Go Back  Fodor's Travel Talk Forums > Destinations > Europe
Reload this Page >

What's the best program to learn just a little Italian?

What's the best program to learn just a little Italian?

Aug 20th, 2004, 01:36 PM
  #1  
Original Poster
 
Join Date: Jan 2003
Posts: 3,341
What's the best program to learn just a little Italian?

We're planning to go to Italy next year and I know absolutely no Italian. I'm not looking to be able to carry on conversations, just the usual things a visitor needs to know (the usual pleasantries, ordering in a restaurant, asking directions, etc.). I don't think it helps to be able to ask a question in Italian if you won't understand the answer! I was looking at Barnes & Noble, and they had CD's by Berlitz or Barron's. Anyone familiar with these, or is there something even better? Thanks!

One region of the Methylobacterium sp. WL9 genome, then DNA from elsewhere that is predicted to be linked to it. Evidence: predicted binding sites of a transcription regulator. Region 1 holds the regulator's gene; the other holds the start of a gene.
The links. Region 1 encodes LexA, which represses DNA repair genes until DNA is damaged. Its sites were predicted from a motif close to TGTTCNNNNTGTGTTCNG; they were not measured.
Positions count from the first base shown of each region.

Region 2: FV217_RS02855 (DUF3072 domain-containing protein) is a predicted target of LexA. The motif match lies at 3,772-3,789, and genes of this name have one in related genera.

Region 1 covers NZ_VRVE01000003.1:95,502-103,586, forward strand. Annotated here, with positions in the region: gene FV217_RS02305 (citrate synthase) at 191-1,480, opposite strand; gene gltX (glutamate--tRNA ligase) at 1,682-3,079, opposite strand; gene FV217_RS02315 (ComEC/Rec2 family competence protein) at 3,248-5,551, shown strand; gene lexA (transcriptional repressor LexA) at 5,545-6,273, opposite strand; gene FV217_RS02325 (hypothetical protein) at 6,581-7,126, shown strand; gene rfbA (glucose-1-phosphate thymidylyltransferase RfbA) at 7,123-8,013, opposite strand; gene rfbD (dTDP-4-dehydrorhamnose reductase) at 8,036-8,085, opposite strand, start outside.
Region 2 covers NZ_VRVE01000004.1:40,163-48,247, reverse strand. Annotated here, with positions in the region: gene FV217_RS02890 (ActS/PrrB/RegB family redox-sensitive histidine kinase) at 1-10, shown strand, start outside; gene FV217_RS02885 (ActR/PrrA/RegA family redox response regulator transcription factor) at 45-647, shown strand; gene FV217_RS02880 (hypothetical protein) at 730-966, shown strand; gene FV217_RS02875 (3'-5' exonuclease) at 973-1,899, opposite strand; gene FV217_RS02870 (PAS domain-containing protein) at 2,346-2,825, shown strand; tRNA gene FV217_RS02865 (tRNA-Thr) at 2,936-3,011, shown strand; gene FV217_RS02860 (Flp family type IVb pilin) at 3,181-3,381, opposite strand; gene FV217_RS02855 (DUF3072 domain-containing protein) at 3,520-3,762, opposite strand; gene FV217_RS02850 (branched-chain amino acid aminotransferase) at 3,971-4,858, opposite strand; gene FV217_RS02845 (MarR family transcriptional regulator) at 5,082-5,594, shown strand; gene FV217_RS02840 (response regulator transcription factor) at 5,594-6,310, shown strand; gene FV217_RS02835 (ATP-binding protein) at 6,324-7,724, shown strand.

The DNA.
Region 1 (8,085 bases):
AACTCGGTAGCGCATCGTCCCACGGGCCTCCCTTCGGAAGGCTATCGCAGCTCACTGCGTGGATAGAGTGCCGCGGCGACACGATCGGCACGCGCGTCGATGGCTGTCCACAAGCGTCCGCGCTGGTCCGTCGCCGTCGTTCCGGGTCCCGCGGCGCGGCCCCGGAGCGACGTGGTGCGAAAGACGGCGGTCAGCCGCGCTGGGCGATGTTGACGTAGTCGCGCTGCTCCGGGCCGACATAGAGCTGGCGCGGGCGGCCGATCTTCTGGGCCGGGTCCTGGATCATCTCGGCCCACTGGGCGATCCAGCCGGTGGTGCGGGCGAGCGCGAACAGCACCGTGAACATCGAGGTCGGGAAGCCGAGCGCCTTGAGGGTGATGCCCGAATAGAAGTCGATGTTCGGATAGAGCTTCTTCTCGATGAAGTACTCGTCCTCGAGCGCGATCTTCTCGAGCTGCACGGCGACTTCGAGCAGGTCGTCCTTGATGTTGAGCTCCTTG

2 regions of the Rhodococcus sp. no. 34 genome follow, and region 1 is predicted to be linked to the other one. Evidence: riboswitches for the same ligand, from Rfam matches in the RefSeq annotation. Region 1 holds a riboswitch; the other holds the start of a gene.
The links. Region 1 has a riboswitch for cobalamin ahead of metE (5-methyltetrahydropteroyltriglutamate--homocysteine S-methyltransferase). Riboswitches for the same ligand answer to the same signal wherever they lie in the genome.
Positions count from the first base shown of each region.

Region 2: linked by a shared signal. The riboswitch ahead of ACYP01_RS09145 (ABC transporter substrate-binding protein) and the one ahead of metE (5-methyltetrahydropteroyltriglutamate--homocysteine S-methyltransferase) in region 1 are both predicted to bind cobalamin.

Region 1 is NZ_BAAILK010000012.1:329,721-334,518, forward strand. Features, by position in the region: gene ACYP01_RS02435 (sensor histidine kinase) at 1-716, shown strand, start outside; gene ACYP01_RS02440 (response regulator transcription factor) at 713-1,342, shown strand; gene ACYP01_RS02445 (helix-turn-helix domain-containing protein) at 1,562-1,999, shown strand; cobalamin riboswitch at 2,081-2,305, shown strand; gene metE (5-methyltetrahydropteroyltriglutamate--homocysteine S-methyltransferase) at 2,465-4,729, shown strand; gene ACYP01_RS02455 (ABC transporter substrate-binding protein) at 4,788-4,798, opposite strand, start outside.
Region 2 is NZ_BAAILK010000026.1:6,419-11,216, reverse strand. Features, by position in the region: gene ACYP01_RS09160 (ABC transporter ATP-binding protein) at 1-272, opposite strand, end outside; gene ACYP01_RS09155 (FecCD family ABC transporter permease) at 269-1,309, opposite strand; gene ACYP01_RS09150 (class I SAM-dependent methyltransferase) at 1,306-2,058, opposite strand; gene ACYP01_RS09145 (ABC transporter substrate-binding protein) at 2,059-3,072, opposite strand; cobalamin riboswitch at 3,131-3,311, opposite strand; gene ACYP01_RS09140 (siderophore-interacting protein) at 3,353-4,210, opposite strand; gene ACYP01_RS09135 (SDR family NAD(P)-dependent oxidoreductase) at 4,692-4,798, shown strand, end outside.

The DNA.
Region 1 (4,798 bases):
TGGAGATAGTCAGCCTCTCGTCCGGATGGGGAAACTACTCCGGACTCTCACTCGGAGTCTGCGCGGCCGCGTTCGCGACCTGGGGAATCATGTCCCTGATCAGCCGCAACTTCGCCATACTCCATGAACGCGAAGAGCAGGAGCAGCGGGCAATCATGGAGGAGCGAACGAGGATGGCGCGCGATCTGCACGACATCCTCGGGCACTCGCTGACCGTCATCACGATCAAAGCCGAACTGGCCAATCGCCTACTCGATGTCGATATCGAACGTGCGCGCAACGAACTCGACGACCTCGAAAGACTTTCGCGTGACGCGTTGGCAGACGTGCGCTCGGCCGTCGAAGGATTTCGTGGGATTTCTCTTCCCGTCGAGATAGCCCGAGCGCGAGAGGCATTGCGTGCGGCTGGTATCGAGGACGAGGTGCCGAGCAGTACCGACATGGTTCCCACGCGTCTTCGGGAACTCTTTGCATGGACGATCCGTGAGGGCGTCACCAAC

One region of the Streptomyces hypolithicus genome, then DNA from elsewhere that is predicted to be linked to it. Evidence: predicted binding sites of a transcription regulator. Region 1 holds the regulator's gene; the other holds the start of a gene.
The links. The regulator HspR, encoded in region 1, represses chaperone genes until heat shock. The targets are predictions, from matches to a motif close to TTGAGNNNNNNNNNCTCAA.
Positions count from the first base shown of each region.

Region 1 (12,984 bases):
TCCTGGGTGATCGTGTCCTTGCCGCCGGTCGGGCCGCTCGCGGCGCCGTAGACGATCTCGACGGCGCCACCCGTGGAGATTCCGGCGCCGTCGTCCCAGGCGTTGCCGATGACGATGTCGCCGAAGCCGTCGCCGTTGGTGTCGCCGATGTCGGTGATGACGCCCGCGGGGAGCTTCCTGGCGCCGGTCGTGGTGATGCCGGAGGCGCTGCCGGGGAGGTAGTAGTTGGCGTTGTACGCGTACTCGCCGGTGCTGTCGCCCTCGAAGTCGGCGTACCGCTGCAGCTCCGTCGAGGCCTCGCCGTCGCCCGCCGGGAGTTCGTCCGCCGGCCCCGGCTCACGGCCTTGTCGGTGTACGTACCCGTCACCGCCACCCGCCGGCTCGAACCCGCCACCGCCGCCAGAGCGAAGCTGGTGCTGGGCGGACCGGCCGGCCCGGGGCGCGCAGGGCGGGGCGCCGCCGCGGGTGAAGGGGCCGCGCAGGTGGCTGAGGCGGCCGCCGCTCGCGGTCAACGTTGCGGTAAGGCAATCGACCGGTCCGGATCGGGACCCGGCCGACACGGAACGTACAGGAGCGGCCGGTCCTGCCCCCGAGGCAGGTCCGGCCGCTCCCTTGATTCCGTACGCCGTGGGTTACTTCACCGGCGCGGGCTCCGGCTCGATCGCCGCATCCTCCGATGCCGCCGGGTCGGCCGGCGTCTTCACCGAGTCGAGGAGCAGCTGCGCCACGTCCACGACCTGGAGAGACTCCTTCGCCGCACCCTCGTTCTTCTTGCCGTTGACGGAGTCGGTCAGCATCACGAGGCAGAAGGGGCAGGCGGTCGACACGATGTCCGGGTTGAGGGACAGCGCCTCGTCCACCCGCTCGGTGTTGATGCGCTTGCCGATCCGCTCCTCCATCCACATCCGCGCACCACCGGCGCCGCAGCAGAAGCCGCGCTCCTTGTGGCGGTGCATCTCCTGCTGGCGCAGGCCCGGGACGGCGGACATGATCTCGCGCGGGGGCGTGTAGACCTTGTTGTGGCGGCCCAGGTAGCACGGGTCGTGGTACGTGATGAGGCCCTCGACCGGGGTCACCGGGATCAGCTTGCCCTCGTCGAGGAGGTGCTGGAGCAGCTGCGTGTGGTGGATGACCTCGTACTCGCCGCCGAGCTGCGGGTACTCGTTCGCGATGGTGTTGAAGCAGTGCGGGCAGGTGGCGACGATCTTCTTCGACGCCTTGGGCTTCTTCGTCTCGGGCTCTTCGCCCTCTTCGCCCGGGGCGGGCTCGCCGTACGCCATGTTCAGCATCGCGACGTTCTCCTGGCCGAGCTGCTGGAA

SusanP is offline  
Aug 20th, 2004, 01:40 PM
  #2  
 
Join Date: Jul 2004
Posts: 268
I used "Learn in your Car" series. I did it with French, Italian and Spanish. I did the Italian twice and learned it so well, I get it confused with Spanish now (which I had five years of in high school plus mega-advanced levels of Learn in your car).

(Oh, and usually if you ask in Italian, they very politely answer you in English. They appreciate the effort though.)

~gnr~
gnrbernstein is offline  
Aug 20th, 2004, 02:04 PM
  #3  
 
Join Date: Feb 2004
Posts: 1,510
I'm a big fan of Pimsleur language courses- on CDs or cassettes.

They carry the introductory courses at Barnes & Noble now.
marcy_ is offline  
Aug 20th, 2004, 02:18 PM
  #4  
 
Join Date: Apr 2004
Posts: 18
I'm also using the Learn in you Car CDs for my upcoming trip (in 2 weeks). It's really a good, easy, and fun program, and I actually feel confident that I can communicate whatever I may need to. However, once someone starts rattling off in Italian, I'll be completely lost, but I know I can get my point across, including asking them to parle lentemente. I'm in my car a lot for work, so this has been ideal!